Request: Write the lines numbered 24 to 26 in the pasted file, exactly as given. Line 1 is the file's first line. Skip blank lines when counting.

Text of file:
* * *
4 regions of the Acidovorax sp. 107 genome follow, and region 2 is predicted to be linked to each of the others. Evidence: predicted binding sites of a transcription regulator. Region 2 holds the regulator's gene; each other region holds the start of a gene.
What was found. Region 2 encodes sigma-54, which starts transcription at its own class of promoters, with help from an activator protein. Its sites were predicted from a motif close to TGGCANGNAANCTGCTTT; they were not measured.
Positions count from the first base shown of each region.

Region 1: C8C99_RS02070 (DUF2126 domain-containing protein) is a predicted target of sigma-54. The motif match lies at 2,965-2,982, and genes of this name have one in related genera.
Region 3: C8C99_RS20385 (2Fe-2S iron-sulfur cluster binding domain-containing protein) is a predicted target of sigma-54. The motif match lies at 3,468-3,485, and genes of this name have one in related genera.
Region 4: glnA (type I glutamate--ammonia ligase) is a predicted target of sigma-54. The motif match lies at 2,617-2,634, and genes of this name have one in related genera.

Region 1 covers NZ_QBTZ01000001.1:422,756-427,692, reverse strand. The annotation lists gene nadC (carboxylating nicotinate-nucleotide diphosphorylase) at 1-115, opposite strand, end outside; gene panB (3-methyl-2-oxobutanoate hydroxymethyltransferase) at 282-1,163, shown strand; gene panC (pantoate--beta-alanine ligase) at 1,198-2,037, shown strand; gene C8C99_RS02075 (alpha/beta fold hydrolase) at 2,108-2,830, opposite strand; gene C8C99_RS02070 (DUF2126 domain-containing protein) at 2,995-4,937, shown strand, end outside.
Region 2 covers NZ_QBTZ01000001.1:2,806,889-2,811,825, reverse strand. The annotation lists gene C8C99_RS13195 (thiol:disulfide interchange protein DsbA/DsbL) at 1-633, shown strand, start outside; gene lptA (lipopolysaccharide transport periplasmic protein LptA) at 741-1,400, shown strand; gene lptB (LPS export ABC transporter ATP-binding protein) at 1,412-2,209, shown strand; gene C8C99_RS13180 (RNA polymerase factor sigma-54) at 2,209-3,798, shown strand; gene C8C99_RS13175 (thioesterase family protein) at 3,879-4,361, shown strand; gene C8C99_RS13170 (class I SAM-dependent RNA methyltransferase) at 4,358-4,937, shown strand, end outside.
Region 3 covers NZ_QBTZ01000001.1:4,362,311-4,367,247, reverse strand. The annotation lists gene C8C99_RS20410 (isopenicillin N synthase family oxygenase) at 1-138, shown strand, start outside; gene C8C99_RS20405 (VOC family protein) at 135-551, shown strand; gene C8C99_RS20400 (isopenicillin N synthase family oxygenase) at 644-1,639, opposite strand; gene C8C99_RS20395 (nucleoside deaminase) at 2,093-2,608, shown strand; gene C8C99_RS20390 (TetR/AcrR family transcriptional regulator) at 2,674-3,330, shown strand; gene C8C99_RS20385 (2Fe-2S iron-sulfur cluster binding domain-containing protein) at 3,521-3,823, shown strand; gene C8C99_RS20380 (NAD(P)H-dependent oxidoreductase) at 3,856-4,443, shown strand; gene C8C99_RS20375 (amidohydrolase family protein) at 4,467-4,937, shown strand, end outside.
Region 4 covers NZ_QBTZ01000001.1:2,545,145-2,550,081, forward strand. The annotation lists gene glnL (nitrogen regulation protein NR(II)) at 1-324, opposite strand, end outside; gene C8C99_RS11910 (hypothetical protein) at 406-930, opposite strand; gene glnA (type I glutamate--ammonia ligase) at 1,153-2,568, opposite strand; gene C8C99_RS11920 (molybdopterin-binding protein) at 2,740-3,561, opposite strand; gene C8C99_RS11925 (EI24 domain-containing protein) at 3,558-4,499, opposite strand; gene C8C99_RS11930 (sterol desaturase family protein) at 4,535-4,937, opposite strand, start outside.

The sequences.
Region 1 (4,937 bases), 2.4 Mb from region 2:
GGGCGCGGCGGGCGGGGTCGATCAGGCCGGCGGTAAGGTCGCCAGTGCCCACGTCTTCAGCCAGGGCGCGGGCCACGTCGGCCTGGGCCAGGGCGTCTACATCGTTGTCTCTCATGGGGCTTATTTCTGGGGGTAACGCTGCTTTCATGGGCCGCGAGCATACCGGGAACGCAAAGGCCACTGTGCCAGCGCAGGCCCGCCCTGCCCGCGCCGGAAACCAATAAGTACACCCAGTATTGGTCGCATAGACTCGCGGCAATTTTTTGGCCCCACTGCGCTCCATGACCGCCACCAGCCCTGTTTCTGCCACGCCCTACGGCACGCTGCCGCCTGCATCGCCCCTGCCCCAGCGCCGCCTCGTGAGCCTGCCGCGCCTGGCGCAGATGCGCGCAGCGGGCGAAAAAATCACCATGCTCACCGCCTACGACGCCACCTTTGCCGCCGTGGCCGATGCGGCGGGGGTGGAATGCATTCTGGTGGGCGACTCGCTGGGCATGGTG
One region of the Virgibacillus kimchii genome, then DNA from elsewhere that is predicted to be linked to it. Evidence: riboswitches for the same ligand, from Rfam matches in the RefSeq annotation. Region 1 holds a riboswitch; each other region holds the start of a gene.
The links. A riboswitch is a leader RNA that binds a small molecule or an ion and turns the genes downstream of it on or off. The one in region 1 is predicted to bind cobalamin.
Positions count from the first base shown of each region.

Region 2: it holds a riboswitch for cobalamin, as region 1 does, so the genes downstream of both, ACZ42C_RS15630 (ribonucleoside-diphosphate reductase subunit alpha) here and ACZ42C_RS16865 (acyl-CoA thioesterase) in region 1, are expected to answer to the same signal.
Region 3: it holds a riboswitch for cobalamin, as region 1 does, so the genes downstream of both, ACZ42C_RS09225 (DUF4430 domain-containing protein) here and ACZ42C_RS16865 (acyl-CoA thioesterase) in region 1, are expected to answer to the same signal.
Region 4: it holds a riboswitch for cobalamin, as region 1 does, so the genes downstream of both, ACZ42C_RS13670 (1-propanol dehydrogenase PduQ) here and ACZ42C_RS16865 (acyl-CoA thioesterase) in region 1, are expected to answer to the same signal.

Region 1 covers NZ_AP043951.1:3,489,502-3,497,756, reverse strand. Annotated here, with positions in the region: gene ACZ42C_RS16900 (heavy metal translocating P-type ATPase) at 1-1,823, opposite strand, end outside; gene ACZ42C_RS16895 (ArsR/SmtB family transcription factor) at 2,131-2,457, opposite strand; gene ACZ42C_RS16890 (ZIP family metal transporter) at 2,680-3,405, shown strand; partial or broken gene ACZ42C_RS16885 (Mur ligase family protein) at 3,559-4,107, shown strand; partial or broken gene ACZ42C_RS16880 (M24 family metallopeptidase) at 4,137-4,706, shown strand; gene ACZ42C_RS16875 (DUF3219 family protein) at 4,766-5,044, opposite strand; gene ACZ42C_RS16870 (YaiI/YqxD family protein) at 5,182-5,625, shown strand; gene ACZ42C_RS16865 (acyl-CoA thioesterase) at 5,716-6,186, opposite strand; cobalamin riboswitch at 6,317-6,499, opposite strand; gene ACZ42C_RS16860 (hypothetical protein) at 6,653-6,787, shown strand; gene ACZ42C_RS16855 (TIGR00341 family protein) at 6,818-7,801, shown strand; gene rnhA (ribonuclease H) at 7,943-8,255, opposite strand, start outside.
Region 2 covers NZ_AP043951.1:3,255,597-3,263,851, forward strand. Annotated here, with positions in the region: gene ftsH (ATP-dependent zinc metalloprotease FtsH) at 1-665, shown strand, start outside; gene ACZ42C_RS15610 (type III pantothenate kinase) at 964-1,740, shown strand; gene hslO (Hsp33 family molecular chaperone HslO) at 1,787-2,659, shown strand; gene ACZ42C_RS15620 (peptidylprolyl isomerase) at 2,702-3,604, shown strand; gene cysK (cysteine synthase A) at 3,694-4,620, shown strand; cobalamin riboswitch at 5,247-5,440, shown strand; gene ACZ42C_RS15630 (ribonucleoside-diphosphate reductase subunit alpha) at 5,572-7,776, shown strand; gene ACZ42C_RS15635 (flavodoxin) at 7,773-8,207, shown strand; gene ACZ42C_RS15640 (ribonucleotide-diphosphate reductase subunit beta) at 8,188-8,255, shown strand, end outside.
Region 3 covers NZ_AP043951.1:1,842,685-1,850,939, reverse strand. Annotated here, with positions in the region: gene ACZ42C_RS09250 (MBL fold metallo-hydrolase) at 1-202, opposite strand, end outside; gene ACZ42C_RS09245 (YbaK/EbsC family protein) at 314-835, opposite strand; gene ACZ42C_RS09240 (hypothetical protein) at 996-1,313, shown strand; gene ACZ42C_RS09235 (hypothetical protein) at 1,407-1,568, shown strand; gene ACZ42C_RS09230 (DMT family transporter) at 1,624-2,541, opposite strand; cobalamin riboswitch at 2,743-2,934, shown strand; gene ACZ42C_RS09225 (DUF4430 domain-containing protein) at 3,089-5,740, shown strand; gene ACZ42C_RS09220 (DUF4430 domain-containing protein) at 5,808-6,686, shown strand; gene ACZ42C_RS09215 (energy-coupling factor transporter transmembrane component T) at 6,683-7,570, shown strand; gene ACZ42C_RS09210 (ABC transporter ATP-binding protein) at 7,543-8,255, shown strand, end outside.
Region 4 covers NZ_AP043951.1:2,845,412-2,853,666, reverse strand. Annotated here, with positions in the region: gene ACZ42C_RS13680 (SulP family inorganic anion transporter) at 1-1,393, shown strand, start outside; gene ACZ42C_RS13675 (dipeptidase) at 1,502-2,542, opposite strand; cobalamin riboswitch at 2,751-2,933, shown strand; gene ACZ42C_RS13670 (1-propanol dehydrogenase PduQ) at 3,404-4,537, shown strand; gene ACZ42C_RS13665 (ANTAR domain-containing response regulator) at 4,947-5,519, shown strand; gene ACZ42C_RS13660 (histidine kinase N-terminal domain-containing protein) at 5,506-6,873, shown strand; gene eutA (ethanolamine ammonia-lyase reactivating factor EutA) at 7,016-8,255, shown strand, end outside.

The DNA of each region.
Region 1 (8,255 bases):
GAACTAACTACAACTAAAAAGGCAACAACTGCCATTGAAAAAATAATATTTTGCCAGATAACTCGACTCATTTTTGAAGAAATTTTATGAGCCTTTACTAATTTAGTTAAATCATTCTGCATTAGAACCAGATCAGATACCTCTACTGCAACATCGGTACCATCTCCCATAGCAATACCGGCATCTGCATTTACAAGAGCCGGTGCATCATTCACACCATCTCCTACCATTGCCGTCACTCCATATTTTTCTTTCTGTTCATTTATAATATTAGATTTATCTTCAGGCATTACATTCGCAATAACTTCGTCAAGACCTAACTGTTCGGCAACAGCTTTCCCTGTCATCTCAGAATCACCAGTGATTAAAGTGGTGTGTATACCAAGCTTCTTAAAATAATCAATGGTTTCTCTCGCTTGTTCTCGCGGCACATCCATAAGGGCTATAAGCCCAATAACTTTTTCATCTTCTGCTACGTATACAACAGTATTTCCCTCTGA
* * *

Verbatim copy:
The DNA of each region.
Region 1 (8,255 bases):
GAACTAACTACAACTAAAAAGGCAACAACTGCCATTGAAAAAATAATATTTTGCCAGATAACTCGACTCATTTTTGAAGAAATTTTATGAGCCTTTACTAATTTAGTTAAATCATTCTGCATTAGAACCAGATCAGATACCTCTACTGCAACATCGGTACCATCTCCCATAGCAATACCGGCATCTGCATTTACAAGAGCCGGTGCATCATTCACACCATCTCCTACCATTGCCGTCACTCCATATTTTTCTTTCTGTTCATTTATAATATTAGATTTATCTTCAGGCATTACATTCGCAATAACTTCGTCAAGACCTAACTGTTCGGCAACAGCTTTCCCTGTCATCTCAGAATCACCAGTGATTAAAGTGGTGTGTATACCAAGCTTCTTAAAATAATCAATGGTTTCTCTCGCTTGTTCTCGCGGCACATCCATAAGGGCTATAAGCCCAATAACTTTTTCATCTTCTGCTACGTATACAACAGTATTTCCCTCTGA